After 40 years in class: Do I hear 50?

Teacher talk

Posted: Friday, May 23, 2003

To paraphrase Mark Twain, "The reports of my retirement have been greatly exaggerated." True, some of my students think 65 is older than dirt, and many of my colleagues believe that 40-plus years in the classroom simply affirm my insanity; but dammit, I'm having too much fun to quit.

People who truly care about education (unfortunately these number far fewer than I'd like) sometimes ask, "How do kids today compare with kids in the '60s when you started teaching?" My answers generally revolve around a positive apex something like this: Young people today are more adult, they are more open and honest, and above all they are more intelligent.

The accelerated adulthood is exemplified in the clothes they wear, the cars they drive, the movies they watch, and the responsibilities they so adequately shoulder. Society is demanding earlier maturity and for the most part our youth are responding admirably.

The honesty is perhaps the most essential, and the most disparaged, of the advancements of today's young. In a world in which lies seem to predominate, the young breathe a refreshing air of frankness. Those of us who give lip service to the truth sometimes find it disturbing to hear it "told like it is," but our children revel in this honesty. Thank God.

The intelligence of today's students is of a far more practical nature than the pseudo-knowledge we used to be saddled with. Fewer students know that the Battle of Hastings was fought in 1066, but many more can articulate why we ought to avoid further imperialistic war. Fewer can underline prepositions in a grammar exercise, but legions more can write highly voiced and readable papers. When faced with a research project deadline, fewer young people plagiarize an encyclopedia while a frighteningly expert number of them edit a movie, create a computer program, or assemble a Power-Point presentation.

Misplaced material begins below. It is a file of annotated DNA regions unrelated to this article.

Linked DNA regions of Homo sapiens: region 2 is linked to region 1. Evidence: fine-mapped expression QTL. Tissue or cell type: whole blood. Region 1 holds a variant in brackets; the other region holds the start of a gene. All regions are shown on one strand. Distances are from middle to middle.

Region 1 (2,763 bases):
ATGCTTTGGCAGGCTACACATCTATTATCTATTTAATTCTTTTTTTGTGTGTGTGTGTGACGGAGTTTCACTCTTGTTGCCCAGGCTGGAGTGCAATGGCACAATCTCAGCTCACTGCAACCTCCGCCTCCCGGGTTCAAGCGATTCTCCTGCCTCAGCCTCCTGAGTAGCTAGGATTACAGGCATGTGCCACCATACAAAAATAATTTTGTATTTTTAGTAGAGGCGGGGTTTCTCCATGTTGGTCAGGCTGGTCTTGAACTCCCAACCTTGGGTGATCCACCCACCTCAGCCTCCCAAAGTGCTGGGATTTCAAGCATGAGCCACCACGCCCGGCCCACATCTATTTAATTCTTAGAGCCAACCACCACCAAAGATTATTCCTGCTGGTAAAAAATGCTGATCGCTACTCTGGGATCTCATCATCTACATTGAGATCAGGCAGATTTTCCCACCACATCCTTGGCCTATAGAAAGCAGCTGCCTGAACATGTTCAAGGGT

Today's educational system, indeed our entire world, issues far more essential challenges to our young than we ever have before. The reason why I'm still in the classroom after 41 exciting years is because our kids are doing such a fantastic job of meeting all of those challenges. And the serendipity of this is that every day I find myself more willing and more capable of overcoming my life's obstacles. With the help of those beautiful minds upcoming, I fully intend to spend at least another 10 years learning from my students.

• Bill Chalmers is a teacher of English at Juneau-Douglas High School.

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